Bark beetle outbreaks have resulted in the loss of hundreds of thousands of conifers on approximately 30 million hectares of forested lands in western North America during the last decade. Many forests remain susceptible to bark beetle infestation and will continue to experience high levels of conifer mortality until suitable host trees are depleted, or natural factors cause populations to collapse. Stand conditions and drought, combined with warming temperatures, have contributed to the severity of these outbreaks, particularly in high-elevation forests.

Conventional wisdom suggests that large scale bark beetle outbreaks alter fuel complexes resulting in an increased potential for severe fires. Conversely, fires damage trees that may predispose them to bark beetle attack. In reality there is little specific quantified data supporting these assertions, and until recently, relationships between fire and western bark beetles in forests of North America have not been extensively studied. The magnitude of recent outbreaks and large wildfires has resulted in a flurry of research attempting to quantify bark beetle/fire/fuel interactions.
 
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1984

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BEHAVE : Fire Behavior Prediction and Fuel Modeling System -- FUEL Subsystem, Robert E. Burgan and Richard C. Rothermel

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The Seen and Unseen World of the Fallen Tree, Chris Maser and James M. Trappe

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Coniferous Forest Habitat Types of Northern Utah, Ronald L. Mauk and Jan A. Henderson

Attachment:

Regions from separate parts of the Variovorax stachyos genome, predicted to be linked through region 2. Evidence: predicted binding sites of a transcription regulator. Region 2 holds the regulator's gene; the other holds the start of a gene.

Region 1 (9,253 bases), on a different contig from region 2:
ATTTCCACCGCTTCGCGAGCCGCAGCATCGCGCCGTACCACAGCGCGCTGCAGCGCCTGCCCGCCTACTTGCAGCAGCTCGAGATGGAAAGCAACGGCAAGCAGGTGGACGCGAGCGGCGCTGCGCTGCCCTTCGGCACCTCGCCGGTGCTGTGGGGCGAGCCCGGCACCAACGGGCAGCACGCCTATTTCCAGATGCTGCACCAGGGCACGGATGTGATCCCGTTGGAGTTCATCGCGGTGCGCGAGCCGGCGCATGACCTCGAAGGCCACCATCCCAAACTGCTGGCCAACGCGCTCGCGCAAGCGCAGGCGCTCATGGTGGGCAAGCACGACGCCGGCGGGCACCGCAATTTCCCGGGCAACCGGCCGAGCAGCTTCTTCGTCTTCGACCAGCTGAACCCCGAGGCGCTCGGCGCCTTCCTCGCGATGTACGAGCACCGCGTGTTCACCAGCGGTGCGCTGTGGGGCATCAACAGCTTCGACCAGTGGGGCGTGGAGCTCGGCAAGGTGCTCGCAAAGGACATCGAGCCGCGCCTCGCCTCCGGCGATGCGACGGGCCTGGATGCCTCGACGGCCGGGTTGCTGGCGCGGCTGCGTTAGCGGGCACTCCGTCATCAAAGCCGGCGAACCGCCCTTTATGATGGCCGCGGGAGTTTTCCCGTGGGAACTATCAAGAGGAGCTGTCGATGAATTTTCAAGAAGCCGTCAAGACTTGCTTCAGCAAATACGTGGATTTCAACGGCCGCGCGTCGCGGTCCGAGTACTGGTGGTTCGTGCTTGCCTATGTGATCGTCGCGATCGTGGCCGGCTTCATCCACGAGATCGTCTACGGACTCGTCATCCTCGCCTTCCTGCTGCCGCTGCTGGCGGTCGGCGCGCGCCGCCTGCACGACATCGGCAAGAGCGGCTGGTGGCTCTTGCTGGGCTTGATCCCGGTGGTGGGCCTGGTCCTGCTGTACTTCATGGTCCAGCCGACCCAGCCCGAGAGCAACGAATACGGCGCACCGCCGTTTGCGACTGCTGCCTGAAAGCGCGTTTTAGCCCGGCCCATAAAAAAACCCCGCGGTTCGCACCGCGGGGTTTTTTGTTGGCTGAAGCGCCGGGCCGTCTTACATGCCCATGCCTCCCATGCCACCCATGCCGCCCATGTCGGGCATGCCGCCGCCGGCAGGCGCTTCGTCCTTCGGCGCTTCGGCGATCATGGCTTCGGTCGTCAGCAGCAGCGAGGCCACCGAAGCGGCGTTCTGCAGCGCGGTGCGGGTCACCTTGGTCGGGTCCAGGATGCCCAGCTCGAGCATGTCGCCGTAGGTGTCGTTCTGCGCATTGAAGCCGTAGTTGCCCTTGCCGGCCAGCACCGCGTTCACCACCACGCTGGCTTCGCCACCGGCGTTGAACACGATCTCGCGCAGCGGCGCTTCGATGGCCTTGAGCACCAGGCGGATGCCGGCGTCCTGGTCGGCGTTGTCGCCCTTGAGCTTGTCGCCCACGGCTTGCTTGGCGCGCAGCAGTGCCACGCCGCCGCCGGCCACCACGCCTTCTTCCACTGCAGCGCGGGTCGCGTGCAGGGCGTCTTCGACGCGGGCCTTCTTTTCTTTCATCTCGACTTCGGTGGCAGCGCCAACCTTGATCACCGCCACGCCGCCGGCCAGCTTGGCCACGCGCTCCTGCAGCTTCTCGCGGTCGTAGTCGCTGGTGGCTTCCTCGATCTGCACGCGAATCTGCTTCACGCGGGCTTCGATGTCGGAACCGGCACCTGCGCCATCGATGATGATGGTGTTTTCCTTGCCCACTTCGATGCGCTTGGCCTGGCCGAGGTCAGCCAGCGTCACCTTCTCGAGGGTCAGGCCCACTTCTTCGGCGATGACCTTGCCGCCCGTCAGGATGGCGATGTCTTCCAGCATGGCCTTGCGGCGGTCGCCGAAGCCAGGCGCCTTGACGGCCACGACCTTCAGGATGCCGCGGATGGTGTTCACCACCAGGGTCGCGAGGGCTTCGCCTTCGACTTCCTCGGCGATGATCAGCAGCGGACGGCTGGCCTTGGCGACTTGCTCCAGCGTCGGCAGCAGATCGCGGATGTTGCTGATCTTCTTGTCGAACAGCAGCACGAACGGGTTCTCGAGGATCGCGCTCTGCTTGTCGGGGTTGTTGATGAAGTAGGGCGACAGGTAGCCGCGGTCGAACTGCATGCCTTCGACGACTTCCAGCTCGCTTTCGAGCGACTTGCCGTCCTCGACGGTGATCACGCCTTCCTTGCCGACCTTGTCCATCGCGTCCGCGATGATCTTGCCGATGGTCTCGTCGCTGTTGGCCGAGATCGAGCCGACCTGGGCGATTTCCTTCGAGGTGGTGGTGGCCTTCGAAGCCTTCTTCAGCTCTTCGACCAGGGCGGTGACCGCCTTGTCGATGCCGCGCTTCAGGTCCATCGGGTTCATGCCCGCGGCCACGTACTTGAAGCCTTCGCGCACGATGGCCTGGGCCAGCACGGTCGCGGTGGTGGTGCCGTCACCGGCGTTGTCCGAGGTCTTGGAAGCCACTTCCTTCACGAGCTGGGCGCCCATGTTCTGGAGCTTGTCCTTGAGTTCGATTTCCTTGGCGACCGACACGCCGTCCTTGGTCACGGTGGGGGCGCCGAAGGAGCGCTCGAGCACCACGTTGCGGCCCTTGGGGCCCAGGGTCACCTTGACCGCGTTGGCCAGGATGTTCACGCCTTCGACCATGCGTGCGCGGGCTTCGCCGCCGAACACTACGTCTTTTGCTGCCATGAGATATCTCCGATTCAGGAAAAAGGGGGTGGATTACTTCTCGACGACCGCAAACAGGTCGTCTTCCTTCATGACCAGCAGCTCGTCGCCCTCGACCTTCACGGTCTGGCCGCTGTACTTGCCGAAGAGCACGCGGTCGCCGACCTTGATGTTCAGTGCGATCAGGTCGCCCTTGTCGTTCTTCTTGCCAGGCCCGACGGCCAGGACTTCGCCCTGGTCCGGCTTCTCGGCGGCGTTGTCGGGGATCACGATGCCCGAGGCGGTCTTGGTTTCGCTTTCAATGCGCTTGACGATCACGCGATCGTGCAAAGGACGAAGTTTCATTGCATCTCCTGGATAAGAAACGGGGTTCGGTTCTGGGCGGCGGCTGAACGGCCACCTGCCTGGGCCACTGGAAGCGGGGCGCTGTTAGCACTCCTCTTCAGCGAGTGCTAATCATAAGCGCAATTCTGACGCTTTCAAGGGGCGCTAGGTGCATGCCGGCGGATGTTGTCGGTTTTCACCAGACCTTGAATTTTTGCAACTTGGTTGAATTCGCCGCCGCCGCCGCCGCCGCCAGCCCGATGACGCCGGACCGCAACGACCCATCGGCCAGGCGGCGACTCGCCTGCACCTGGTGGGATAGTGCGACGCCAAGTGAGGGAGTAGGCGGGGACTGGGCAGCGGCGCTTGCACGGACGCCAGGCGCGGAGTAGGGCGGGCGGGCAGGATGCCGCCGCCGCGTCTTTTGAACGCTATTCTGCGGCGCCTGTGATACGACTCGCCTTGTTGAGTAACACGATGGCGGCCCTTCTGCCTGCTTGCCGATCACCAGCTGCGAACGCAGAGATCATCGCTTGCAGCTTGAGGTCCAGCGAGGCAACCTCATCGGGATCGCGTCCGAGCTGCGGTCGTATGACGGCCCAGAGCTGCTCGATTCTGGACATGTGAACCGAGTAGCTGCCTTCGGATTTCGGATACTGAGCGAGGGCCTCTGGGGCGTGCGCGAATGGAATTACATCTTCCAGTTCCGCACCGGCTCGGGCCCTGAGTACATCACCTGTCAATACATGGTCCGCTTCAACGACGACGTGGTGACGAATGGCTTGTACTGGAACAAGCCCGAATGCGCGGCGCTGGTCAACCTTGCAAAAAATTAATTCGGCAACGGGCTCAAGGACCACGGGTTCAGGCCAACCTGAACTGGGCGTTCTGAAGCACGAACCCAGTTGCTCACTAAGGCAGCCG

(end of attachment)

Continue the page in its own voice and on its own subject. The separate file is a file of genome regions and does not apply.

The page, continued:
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MCH pheromone for preventing Douglas-fir beetle infestation in windthrown trees, M. D. McGregor, M. M. Furniss, R. D. Oaks, K. E. Gibson, and H. E. Meyer; Journal of Forestry

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Abundance of the fir engraver, Scolytus ventralis, and the Douglas-fir beetle, Dendroctonus pseudotsugae, following tree defoliation by the Douglas-fir tussock moth, Orgyia pseudotsugata, L. C. Wright, A. A. Berryman, and B. E. Wickman; The Canadian Entomologist

1983

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The "Unnatural Fuel Buildup" Issue, James K. Brown; Proceedings - Symposium and Workshop on Wilderness Fire

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Natural product defensive chemistry of Douglas- fir, Western Spruce Budworm success and forest management practices, R. G. Cates, R. Redak, and C. B. Henderson; Journal of Applied Entomology

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Harvesting Strategies for Management of Mountain Pine Beetle Infestations in Lodgepole Pine : Preliminary Evaluation, East Long Creek Demonstration Area, Shoshone National Forest, Wyoming, Walter E. Cole, Donn B. Cahill, and Gene D. Lessard

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Fire Influences in Abies-Dominated Forests, V V. Furyaev, Ross W. Wein, and David A. MacLean; The Role of Fire in Northern Circumpolar Ecosystems